Behind the seats is enough space for a vinyl-padded shelf and a good proportion of local cars come with this useful option. The long, shallow boot easily accommodates enough chairs, baskets and coolers for a lavish picnic, or all you'll need for a weekend away. The hood fits snugly and rates among the best soft-tops in the business.


These cars are not a project for the amateur restorer and marque experts caution that reviving a badly-rusted SL will be a daunting and expensive process. Brisbane-based 'Benz specialists 'Sleeping Beauties' is currently undertaking such a process and proprietor Wolf Grodd had some telling advice for potential owners.

"This particular car wasn't that bad yet it needed $25,000 spent just to get the body into a state where the restoration could start," Grodd said.

"With paint, mechanicals, chrome and so forth, a car like this could easily swallow $150,000 and while you will spend more on a 300SL those are three times more valuable than a 190 when they're finished."

Our featured 190SL from Brooklands Motors in Melbourne represents probably the best compromise for anyone seeking a car with trophy-winning potential, but without a six-figure bank account to empty. Finished in red with black leather, this $65,000 example was restored several years ago to concours standard and has seen little use in the years since.

Lower down the price scale come cars which enjoyed their last serious makeover during the 1980s and are now in need of mechanical and cosmetic surgery. Often priced well into the $50,000 price bracket, such cars need to be carefully and expertly inspected as some which were subjected to 'quickie' restorations are now ready for another $20,000-30,000 worth of work.

Restorable 'project' cars aren't common in Australia, however LHD rustbuckets are available in the USA for less than $A10,000 - plus freight and other costs, of course. Cars with factory hardtops command a premium of $3000-5000 including the stand, which these heavy objects require to ensure they aren't damaged when not in use.



190SLs rust comprehensively and cost a small fortune to bring back from the brink. The body/chassis unit is steel and welded together into a quasi-monocoque but the doors, bootlid and bonnet are aluminium. The best places to look for impending rust are the cabin and boot floors, wheelarch lips, around the chromed rear mudguard stone shield and the sills. Original sills have a join behind the door - if it's missing the sills have been re-skinned or even filled. Replacement body panels are available from Germany or the USA, but quoted prices for new parts are daunting: front guards at $US1145 ($A1940), nose-panel $1245 ($A2110) and replacement sills $400 ($A680). Replacement hood frames cost $4000 ($A6780) new - coverings anywhere from $1000 to $3000 depending on the material specified. Used parts are usually 60-75 percent cheaper than new ones but may need work. If the front bumper on a 190SL is badly damaged or missing, walk away. New ones are worth $10,000!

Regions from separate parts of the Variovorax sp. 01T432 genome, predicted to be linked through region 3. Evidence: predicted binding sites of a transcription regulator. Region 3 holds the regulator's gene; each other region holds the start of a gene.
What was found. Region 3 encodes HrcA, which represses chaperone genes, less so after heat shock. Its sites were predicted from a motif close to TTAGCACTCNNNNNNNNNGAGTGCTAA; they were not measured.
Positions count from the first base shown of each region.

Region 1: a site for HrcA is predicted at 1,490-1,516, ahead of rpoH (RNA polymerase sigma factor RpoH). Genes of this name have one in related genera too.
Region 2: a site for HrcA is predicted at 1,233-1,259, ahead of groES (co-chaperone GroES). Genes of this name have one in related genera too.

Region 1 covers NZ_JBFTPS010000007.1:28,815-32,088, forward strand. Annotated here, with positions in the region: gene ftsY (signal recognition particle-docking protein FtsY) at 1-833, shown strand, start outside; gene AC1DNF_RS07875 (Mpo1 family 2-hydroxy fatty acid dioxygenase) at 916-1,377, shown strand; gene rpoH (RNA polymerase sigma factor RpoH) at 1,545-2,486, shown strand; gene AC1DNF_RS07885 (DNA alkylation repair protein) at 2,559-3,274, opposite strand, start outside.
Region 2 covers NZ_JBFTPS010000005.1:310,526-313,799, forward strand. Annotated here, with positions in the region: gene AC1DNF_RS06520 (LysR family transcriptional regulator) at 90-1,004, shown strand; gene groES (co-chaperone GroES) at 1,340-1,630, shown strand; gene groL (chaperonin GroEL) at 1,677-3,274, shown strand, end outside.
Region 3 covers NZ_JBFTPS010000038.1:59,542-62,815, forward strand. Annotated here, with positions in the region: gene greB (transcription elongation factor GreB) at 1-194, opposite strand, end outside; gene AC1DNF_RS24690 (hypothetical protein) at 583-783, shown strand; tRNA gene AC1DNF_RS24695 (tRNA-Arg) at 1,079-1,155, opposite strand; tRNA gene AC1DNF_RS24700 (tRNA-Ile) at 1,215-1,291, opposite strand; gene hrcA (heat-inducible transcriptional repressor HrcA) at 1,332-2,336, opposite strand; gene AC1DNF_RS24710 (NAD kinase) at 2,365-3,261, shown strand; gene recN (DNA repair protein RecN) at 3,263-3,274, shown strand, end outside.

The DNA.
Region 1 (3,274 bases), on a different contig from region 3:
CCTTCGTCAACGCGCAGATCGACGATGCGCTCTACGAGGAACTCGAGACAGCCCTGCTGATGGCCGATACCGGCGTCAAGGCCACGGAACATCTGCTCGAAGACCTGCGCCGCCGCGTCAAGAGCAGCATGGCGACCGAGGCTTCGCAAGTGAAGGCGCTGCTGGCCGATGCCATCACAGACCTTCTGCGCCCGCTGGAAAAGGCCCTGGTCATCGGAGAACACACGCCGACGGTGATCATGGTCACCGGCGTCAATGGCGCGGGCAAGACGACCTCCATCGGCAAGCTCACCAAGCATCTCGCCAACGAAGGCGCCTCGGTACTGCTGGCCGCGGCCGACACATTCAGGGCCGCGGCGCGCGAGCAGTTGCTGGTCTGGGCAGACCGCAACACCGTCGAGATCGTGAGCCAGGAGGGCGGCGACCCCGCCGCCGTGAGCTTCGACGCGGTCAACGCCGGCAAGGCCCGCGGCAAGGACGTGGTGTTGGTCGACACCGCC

Engine & Transmission

Like all Mercedes-Benz engines, the four-cylinder unit is durable and easy to maintain. All parts necessary to rebuild a tired motor or maintain a good one are available and not especially expensive - unless you need a brand-new crankshaft which will cost $4000. Leaks around the water-pump housing are common but can't be ignored. The original Solex carburettors are hard to find and expensive to replace or renovate, so owners more interested in economical SL ownership than concours trophies are fitting Webers in place of the authentic units. Parts for the conversion cost less than $2000. Gearboxes are durable but the action can be vague. Synchromesh problems or gearbox noise can mean the wrong oil is being used - automatic fluid is the recommended lubricant. A new gearbox will cost $10,000, a replacement clutch less than $1000.

Suspension & Brakes

Conventional - for a Benz - suspension means few dramas. Front springs sag and the rear spring mounts can rust. New springs cost around $500 a pair. The finned drum brakes look lovely but be cautious of brakes that shudder or cause the car to dart about under hard application. New drums are worth a fortune and even second hand from the USA they cost around $250 each with replacement shoes $120-175 per set. Brake boosters are hidden away in the engine bay and can suffer from corrosion if neglected.

Electrics & Interior

No major problems here unless items are missing or broken. The dash, hood and seat frames are all made from metal and restorable. Good-quality carpets, seat facings and door trims are available from aftermarket sources or can be made by specialist trimmers. Instruments are available second-hand and a new wiring harness - essential if you're serious about enjoying reliable motoring - should cost less than $2000 plus installation.